At any rate, a mobile device — iOS and Android smartphones and tablets, as well as Kindle tablets — is required to transfer recorded programs from the Hopper to the HopperGO. There is no direct transfer control from the Hopper set-top box, but it would be great if Dish added that functionality. That would reduce reliance on a home network — one of the issues the HopperGO is meant to resolve.
The question then might be, what purpose does the portable HopperGO provide if a tablet or smartphone is still needed? In a nutshell, the HopperGO is about space saving. Its 64-GB HDD is large enough to store 100 hours of HD content, and few mobile smartphones or tablets have the space for that much content. That enables users to transfer their recorders to the HopperGO and save the space on their devices.
Content can be viewed remotely via the HopperGO’s ad hoc WiFi, which it broadcasts for just that purpose. It can support simultaneous viewing of different programs on up to five mobile devices via the Dish Anywhere app and is capable of up to four hours of streaming on a single charge, but fortunately the HopperGO can be used while charging. As a result, the HopperGO can be a hub for streaming of content for the whole family on the go.
That makes it an alternative to using less-reliable hotel WiFi, which has been the Sling technology’s weakest link. If the connection is spotty, the system breaks down all too quickly. This resolves that problem quite reasonably.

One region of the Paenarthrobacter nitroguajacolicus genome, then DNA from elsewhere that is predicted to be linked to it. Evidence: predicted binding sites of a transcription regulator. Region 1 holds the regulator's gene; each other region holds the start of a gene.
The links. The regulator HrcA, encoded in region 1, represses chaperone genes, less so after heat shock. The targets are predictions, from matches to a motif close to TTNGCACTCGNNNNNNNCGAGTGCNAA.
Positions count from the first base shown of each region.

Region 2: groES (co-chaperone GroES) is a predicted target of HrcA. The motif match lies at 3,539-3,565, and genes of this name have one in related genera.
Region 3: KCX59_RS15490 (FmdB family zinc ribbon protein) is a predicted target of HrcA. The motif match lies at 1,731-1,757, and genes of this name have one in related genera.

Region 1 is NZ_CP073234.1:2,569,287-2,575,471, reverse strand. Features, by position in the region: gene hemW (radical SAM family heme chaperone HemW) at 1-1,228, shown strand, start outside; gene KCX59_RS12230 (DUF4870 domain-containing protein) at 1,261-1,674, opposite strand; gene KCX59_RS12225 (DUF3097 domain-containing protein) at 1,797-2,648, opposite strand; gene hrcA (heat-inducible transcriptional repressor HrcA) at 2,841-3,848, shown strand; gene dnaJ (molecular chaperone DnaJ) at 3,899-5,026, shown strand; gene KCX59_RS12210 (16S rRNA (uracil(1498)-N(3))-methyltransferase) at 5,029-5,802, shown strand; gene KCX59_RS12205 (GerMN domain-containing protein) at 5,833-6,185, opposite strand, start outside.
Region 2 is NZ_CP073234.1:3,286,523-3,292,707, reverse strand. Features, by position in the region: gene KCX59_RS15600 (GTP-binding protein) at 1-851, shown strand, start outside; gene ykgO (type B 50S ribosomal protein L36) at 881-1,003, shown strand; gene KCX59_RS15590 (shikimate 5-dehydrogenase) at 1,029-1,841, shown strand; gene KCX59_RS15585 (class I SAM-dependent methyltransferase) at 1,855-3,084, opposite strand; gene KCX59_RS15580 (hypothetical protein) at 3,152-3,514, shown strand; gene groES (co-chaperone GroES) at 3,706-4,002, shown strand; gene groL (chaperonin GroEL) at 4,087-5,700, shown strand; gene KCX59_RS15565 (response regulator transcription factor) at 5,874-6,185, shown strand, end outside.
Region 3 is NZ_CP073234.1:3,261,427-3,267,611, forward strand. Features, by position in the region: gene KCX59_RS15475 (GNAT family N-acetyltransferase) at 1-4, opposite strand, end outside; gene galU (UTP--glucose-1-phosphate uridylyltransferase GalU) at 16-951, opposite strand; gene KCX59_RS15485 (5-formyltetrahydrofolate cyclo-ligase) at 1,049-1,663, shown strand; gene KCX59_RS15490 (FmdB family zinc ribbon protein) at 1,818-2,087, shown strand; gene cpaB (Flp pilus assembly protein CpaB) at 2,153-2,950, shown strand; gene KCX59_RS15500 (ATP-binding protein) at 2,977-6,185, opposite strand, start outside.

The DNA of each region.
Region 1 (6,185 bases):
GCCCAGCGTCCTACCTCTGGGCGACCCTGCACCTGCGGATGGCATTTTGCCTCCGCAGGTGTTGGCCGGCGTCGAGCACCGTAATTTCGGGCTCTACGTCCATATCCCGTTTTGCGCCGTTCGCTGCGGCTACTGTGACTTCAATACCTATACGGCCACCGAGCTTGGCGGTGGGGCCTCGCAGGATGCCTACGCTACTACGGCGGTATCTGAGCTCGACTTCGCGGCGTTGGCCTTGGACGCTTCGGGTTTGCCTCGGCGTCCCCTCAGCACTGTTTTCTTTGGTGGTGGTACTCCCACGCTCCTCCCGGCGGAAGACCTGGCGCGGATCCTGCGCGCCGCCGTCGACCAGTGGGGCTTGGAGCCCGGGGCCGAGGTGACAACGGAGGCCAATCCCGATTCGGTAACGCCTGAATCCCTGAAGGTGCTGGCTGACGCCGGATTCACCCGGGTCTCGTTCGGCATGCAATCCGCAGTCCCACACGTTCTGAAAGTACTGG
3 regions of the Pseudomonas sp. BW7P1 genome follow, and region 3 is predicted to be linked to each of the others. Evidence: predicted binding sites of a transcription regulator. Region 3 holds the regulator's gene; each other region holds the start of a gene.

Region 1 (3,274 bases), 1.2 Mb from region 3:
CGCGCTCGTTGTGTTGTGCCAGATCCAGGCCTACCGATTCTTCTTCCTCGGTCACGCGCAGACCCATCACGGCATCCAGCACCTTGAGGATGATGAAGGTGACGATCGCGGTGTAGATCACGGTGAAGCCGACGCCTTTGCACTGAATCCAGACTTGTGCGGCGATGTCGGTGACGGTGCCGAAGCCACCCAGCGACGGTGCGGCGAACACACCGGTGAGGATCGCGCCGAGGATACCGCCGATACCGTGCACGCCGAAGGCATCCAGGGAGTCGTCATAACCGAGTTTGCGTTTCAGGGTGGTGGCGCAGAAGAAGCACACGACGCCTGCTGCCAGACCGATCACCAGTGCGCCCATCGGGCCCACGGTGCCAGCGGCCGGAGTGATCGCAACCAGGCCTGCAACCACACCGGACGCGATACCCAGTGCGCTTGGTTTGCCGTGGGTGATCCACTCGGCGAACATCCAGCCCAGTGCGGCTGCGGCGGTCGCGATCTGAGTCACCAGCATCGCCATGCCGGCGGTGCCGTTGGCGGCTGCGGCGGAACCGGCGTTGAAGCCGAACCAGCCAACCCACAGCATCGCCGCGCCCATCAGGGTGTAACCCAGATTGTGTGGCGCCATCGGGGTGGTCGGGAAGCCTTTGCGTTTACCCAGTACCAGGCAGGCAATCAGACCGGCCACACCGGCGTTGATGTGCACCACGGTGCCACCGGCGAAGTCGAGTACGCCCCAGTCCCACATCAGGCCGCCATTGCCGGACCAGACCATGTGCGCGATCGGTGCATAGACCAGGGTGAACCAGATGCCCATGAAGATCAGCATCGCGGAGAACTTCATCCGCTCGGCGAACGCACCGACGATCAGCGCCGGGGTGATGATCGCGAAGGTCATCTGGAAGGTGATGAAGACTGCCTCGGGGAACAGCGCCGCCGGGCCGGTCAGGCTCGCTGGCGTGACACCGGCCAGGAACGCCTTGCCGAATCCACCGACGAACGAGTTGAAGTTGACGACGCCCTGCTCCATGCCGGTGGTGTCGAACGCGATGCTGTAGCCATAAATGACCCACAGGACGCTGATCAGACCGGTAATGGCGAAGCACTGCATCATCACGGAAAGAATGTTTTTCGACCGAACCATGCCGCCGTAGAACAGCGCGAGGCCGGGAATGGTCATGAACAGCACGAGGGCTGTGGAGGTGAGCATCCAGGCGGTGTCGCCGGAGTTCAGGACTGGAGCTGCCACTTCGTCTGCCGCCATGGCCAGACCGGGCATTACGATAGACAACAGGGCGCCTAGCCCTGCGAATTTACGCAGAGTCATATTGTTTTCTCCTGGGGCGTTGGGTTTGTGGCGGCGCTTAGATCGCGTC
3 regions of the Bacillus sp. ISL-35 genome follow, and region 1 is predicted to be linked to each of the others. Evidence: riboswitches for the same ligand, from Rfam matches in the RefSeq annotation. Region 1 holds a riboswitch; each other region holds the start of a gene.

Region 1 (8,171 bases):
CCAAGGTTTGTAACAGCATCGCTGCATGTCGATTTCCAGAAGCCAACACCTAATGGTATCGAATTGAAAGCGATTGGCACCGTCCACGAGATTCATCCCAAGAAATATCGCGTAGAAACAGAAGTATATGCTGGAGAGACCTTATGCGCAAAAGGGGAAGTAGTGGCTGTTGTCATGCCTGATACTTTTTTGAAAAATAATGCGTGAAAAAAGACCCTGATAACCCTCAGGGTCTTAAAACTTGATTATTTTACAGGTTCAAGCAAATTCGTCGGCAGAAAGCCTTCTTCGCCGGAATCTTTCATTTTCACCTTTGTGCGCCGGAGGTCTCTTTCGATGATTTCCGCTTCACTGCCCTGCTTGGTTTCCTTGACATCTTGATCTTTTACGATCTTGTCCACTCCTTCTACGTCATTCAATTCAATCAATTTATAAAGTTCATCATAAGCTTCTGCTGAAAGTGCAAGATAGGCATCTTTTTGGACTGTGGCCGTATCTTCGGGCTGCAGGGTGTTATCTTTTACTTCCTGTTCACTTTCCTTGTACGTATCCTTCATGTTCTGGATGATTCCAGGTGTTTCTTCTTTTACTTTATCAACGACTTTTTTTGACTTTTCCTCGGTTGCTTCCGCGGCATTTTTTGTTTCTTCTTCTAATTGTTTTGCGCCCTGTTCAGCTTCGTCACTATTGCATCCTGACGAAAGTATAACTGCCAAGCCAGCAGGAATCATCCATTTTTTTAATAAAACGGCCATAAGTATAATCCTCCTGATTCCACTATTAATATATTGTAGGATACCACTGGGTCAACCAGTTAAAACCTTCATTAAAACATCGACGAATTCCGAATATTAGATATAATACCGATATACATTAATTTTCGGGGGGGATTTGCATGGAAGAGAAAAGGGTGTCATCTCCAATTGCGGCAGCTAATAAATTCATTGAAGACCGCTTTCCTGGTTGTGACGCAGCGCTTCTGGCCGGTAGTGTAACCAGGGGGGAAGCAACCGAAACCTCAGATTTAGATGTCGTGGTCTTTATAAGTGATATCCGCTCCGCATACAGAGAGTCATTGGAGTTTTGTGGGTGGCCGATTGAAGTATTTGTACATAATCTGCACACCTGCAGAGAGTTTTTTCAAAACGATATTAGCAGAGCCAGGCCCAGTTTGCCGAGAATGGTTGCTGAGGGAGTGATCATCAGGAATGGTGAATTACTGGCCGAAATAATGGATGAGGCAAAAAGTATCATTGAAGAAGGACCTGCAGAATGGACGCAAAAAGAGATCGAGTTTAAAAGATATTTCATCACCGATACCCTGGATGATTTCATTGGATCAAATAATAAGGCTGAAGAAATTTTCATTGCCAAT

In testing, I found the unit performed far better than streaming, even over my home’s own WiFi system. No doubt that was because the HopperGO’s network was optimized for one thing and one thing only, and the files transferred to the HopperGO are optimized for quick streaming for mobile devices, Dish’s product managers explained.
However, the fact that a tablet was needed as the control was a bit frustrating because it meant I needed to utilize my home’s WiFi and take up bandwidth. That could be a concern if I wanted to stream live TV from, say, Netflix or Amazon Prime Video at the same time.
The other notable complaint is that it is still about the content on the DVR, and anything that airs after I leave my house would be available only via Sling streaming devices or computer. It isn’t possible to connect the HopperGO to the Hopper in my living room if I’m on the other side of the country, but I would have to consider planning to save shows to be watched later. I suppose I could load up on shows and take with me the ones I haven’t gotten around to viewing.
For those who travel often, return home briefly and hit the road again, it’s an excellent solution as well. It is also ideal for people who go away for the weekend and want to use that time to catch up on shows. In those cases, the HopperGO is as much a game changer as the DVR was 15-plus years ago.
As a portable device for viewing recorded content, the HopperGO does everything as promised. It is best seen as a companion tool for the Dish Anywhere app, and it’s ideal for those times when a reliable WiFi signal isn’t available.
It is small enough that it won’t break your back to carry it along, has a battery life that is acceptable for short periods without recharging, and has a capacity that should exceed anyone’s requirements for reasonably long trips. If you’re on vacation and watch more than 100 hours of TV on a tablet, you might as well stay home!